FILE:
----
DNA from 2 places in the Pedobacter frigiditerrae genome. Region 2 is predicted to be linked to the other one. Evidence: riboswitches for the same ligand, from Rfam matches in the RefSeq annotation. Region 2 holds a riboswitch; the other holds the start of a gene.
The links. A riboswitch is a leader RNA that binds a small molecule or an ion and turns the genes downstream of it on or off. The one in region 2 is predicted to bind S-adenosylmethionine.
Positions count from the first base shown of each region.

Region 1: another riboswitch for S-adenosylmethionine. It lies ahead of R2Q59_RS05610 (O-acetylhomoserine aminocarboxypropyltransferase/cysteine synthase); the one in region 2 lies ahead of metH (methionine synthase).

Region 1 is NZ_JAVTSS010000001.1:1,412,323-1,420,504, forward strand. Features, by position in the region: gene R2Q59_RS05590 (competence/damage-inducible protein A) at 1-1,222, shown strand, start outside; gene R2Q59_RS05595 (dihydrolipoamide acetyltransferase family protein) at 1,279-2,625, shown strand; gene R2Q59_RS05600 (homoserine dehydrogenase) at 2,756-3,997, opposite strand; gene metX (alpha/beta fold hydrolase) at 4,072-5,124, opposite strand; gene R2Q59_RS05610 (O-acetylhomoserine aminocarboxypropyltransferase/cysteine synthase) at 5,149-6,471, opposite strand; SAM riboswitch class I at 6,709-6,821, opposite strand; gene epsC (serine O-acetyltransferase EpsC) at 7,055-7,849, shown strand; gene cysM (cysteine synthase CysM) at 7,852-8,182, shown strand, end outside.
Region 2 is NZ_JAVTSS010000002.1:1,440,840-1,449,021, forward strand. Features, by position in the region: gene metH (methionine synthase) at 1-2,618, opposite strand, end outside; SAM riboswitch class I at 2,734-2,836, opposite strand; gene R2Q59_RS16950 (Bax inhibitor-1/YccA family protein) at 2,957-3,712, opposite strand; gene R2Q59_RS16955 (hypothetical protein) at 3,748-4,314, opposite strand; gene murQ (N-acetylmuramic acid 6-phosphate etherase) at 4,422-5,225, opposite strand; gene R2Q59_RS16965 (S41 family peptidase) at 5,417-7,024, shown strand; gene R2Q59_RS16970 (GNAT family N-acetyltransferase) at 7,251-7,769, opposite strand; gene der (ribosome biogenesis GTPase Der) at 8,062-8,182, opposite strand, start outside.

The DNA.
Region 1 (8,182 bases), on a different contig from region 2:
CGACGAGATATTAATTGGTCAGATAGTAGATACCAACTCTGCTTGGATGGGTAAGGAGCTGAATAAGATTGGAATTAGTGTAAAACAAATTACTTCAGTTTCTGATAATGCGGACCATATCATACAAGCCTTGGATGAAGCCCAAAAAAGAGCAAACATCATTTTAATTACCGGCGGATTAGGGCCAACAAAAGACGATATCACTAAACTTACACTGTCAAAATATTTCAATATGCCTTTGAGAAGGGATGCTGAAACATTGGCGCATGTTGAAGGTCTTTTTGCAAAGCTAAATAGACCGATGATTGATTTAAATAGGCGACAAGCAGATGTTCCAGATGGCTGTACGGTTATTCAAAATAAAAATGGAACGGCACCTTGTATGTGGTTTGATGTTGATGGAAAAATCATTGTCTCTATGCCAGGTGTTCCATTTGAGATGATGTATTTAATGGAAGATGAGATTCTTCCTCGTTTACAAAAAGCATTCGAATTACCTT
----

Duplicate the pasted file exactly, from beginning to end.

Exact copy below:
DNA from 2 places in the Pedobacter frigiditerrae genome. Region 2 is predicted to be linked to the other one. Evidence: riboswitches for the same ligand, from Rfam matches in the RefSeq annotation. Region 2 holds a riboswitch; the other holds the start of a gene.
The links. A riboswitch is a leader RNA that binds a small molecule or an ion and turns the genes downstream of it on or off. The one in region 2 is predicted to bind S-adenosylmethionine.
Positions count from the first base shown of each region.

Region 1: another riboswitch for S-adenosylmethionine. It lies ahead of R2Q59_RS05610 (O-acetylhomoserine aminocarboxypropyltransferase/cysteine synthase); the one in region 2 lies ahead of metH (methionine synthase).

Region 1 is NZ_JAVTSS010000001.1:1,412,323-1,420,504, forward strand. Features, by position in the region: gene R2Q59_RS05590 (competence/damage-inducible protein A) at 1-1,222, shown strand, start outside; gene R2Q59_RS05595 (dihydrolipoamide acetyltransferase family protein) at 1,279-2,625, shown strand; gene R2Q59_RS05600 (homoserine dehydrogenase) at 2,756-3,997, opposite strand; gene metX (alpha/beta fold hydrolase) at 4,072-5,124, opposite strand; gene R2Q59_RS05610 (O-acetylhomoserine aminocarboxypropyltransferase/cysteine synthase) at 5,149-6,471, opposite strand; SAM riboswitch class I at 6,709-6,821, opposite strand; gene epsC (serine O-acetyltransferase EpsC) at 7,055-7,849, shown strand; gene cysM (cysteine synthase CysM) at 7,852-8,182, shown strand, end outside.
Region 2 is NZ_JAVTSS010000002.1:1,440,840-1,449,021, forward strand. Features, by position in the region: gene metH (methionine synthase) at 1-2,618, opposite strand, end outside; SAM riboswitch class I at 2,734-2,836, opposite strand; gene R2Q59_RS16950 (Bax inhibitor-1/YccA family protein) at 2,957-3,712, opposite strand; gene R2Q59_RS16955 (hypothetical protein) at 3,748-4,314, opposite strand; gene murQ (N-acetylmuramic acid 6-phosphate etherase) at 4,422-5,225, opposite strand; gene R2Q59_RS16965 (S41 family peptidase) at 5,417-7,024, shown strand; gene R2Q59_RS16970 (GNAT family N-acetyltransferase) at 7,251-7,769, opposite strand; gene der (ribosome biogenesis GTPase Der) at 8,062-8,182, opposite strand, start outside.

The DNA.
Region 1 (8,182 bases), on a different contig from region 2:
CGACGAGATATTAATTGGTCAGATAGTAGATACCAACTCTGCTTGGATGGGTAAGGAGCTGAATAAGATTGGAATTAGTGTAAAACAAATTACTTCAGTTTCTGATAATGCGGACCATATCATACAAGCCTTGGATGAAGCCCAAAAAAGAGCAAACATCATTTTAATTACCGGCGGATTAGGGCCAACAAAAGACGATATCACTAAACTTACACTGTCAAAATATTTCAATATGCCTTTGAGAAGGGATGCTGAAACATTGGCGCATGTTGAAGGTCTTTTTGCAAAGCTAAATAGACCGATGATTGATTTAAATAGGCGACAAGCAGATGTTCCAGATGGCTGTACGGTTATTCAAAATAAAAATGGAACGGCACCTTGTATGTGGTTTGATGTTGATGGAAAAATCATTGTCTCTATGCCAGGTGTTCCATTTGAGATGATGTATTTAATGGAAGATGAGATTCTTCCTCGTTTACAAAAAGCATTCGAATTACCTT